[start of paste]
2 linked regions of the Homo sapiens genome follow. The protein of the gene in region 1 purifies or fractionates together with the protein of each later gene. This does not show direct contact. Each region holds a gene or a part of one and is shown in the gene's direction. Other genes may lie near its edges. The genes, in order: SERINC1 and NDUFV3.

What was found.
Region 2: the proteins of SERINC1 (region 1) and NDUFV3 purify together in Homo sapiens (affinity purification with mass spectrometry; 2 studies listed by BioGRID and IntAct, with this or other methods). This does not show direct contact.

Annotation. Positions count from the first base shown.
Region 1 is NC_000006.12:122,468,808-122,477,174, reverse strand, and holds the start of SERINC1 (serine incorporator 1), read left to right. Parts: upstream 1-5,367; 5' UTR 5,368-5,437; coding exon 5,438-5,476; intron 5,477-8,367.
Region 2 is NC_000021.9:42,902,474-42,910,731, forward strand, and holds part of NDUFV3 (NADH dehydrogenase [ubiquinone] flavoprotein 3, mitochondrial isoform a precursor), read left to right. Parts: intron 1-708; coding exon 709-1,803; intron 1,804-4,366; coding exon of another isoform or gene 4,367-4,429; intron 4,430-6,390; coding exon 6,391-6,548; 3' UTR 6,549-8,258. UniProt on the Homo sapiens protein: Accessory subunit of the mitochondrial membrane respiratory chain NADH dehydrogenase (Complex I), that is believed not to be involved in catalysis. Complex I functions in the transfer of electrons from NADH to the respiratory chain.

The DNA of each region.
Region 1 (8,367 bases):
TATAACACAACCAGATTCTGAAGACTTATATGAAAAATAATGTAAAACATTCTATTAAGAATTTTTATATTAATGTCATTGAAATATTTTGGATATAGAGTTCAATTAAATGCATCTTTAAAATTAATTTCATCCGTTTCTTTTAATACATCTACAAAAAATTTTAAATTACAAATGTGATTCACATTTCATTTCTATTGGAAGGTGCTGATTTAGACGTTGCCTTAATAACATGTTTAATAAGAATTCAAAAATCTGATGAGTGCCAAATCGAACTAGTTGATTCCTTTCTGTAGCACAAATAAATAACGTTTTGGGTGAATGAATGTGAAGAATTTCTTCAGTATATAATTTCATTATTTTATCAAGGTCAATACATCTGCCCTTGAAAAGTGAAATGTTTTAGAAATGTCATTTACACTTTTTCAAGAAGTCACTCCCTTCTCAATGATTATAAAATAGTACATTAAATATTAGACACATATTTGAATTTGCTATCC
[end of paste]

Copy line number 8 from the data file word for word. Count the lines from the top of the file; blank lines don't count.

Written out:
Region 1 (8,367 bases):